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A CurtainUp Review
But making Brecht's Edward into absorbing theater is more difficult than it seems. The play provides a sincere and often eloquent analysis of the nature of power, but the humanity that would make it interesting on stage is elusive, forcing actors and directors to excavate if they seek something beyond allegory. And though they present a competent and thoughtfully executed production, that is something Creative Mechanics have not done.
Director Gabriel Shanks quickly hones in on Brecht's overriding theme: a critique of the horror of war and the randomness of power, concisely staging the senseless series of rebellions and feuds that spiral from a vendetta into open war. Shannon Maddox's costume pallette of dull brown and army green emphasizes the fickle nature of victory, painting each momentary winner in the same colors as whomever they have just defeated. The only exceptions are the preppily dressed Queen Anne and Mortimer who eventually team up to conquer Edward for good and then deposed by Edward's freshly crowned young son.
On his way to the execution block Mortimer articulately observes that power is less like a ladder than a wheel: only when one reaches the top is it possible to see that one is headed straight back to the bottom. It's an eloquent statement, but like the rest of the play, political theory is tough theater to swallow without humanity to sweeten and complicate it. That nuance is hard to find, because Edward II is a play without an obvious protagonist or even an appealing villain. Edward is vain and silly; Gaveston a nonentity; Mortimer arrogant; Queen Anne flimsy and opportunistic. Creative Mechanics' cast identifies these character traits and plays them with clarity, but none of the actors illuminate anything beyond this. There are no strong or surprising choices that would help us understand why Edward loves Gaveston so much in the first place, or why the lords hate him so -- or why we should care about the motivations or fates of anyone on stage.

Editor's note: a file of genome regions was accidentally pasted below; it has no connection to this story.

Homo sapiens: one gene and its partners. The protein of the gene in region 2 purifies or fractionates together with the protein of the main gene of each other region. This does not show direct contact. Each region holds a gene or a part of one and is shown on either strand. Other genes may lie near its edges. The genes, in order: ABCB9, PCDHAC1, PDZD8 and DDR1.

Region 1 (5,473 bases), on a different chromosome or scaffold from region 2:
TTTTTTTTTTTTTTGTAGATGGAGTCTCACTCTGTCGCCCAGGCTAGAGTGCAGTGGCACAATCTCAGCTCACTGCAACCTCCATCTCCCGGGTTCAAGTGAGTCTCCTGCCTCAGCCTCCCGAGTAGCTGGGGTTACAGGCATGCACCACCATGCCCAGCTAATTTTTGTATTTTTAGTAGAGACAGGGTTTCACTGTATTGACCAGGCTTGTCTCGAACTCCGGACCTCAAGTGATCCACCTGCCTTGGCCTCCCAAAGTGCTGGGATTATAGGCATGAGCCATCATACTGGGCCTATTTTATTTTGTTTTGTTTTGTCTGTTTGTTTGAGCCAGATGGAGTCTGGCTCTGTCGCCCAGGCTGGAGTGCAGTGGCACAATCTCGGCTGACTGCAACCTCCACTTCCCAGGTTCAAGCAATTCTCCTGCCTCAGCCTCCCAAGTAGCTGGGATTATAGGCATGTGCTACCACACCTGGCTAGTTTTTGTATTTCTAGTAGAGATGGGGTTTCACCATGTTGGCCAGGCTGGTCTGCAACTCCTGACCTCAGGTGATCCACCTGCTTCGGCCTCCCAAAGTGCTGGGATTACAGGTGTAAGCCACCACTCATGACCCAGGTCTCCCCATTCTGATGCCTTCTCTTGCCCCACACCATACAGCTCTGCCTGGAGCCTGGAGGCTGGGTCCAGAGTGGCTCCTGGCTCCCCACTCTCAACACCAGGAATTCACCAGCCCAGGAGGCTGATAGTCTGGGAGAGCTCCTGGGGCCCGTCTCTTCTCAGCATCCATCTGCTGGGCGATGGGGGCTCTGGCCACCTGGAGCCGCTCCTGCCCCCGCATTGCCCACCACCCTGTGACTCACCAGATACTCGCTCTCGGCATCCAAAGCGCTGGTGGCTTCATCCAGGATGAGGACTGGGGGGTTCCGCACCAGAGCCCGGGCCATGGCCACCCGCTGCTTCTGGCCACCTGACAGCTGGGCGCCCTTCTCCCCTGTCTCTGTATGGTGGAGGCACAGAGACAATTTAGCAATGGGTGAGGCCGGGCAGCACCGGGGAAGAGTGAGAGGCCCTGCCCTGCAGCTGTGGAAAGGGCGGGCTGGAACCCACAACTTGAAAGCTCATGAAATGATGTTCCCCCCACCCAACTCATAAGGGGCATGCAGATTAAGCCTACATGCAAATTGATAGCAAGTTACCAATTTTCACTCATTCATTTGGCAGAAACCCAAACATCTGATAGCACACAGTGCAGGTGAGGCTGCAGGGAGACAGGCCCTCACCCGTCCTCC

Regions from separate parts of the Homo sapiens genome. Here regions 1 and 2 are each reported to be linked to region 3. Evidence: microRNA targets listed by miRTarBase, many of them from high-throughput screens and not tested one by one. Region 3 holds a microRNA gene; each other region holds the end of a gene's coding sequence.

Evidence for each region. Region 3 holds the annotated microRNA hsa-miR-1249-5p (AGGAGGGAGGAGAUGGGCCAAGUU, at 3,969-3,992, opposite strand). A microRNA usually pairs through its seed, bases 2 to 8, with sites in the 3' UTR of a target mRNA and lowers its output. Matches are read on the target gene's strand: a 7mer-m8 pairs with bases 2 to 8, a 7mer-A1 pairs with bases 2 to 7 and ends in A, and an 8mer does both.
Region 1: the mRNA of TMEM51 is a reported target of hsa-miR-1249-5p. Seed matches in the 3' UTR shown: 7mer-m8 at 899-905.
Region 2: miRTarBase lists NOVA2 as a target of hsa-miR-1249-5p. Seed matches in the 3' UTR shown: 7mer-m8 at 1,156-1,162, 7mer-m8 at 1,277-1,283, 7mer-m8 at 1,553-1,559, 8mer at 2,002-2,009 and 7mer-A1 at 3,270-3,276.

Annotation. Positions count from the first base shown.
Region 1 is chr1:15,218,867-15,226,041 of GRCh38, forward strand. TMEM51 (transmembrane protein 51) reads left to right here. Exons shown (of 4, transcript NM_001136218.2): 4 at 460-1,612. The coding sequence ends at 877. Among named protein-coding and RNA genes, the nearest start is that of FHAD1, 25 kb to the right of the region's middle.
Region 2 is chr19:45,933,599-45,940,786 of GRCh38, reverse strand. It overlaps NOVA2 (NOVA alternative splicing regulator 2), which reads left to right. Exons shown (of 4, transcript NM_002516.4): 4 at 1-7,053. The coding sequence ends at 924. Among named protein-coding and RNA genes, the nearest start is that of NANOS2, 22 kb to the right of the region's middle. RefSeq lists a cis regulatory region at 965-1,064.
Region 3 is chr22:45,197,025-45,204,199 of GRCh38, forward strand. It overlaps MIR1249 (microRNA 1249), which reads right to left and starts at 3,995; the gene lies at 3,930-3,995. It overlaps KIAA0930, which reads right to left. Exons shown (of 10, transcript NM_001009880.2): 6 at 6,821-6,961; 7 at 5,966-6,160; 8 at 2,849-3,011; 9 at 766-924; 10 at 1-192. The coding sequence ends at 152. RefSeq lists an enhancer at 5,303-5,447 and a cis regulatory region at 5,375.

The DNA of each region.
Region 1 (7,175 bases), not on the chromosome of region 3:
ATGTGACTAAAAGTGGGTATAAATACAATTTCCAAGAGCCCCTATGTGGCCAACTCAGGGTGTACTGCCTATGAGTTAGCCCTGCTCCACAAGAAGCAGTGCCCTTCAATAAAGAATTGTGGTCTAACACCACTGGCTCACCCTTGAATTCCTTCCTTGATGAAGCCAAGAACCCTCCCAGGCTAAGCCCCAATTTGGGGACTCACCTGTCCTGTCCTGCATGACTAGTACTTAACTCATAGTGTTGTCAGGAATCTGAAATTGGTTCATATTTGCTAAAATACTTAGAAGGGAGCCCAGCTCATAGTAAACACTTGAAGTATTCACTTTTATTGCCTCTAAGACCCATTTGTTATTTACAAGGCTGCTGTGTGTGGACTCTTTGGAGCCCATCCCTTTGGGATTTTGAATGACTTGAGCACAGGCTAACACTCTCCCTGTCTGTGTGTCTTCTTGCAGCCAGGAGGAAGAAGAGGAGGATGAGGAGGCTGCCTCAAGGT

Shanks does make an interesting statement about the people in his Edward II through Mortimer's and Anne's tweeds and v-necks, which not only link the two strategically and romantically but also set them apart as the only identifiably heterosexual characters. In the opening scene we see two male guards kissing as Gaveston sneaks back into England at Edward's request, and throughout the play Shanks capitalizes on Brecht's openness about the king's sexuality, creating a court that is nearly all male and heavily gay. This emphasis implies more clearly that Edward is persecuted for his haplessness and not his romantic choices. It's an interesting reading, but without interesting acting it doesn't add up to much more.
Creative Mechanics' production also suffers from efforts to make the play "relevant" to modern audiences by setting it in the "near future". Allen Cutler's set, through which this is conveyed, resembles an abstracted warehouse: paint-streaked columns and a red-spattered floor are grazed by yards of plastic sheeting, while dozens of bare lightbulbs, metal chains, and pulleys dangle from the ceiling. It's lovely, and the chorus of bare bulbs make for an immensely varied lighting pallette, but it's not a coherent vision of Edward II, or of a futuristic world.
It's also not clear why chronological setting matters: Edward II's analysis of war and greed and power are timeless and no one needs help applying its observations to their own era. There's nothing wrong with transplanting an historical tale into a new time period; it's just that doing so in order to emphasize the play's ideas has foregrounded thought at the expense of dramatic action. Edward II's statement on power is articulate and moving, but here, the production's the thing, and the challenge is to look beyond the play's message and find its theatrical expression.
Easy-on-the budget super gift for yourself and your musical loving friends. Tons of gorgeous pictures.
Retold by Tina Packer of Shakespeare & Co.
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>6, 500 Comparative Phrases including 800 Shakespearean Metaphors by our editor.
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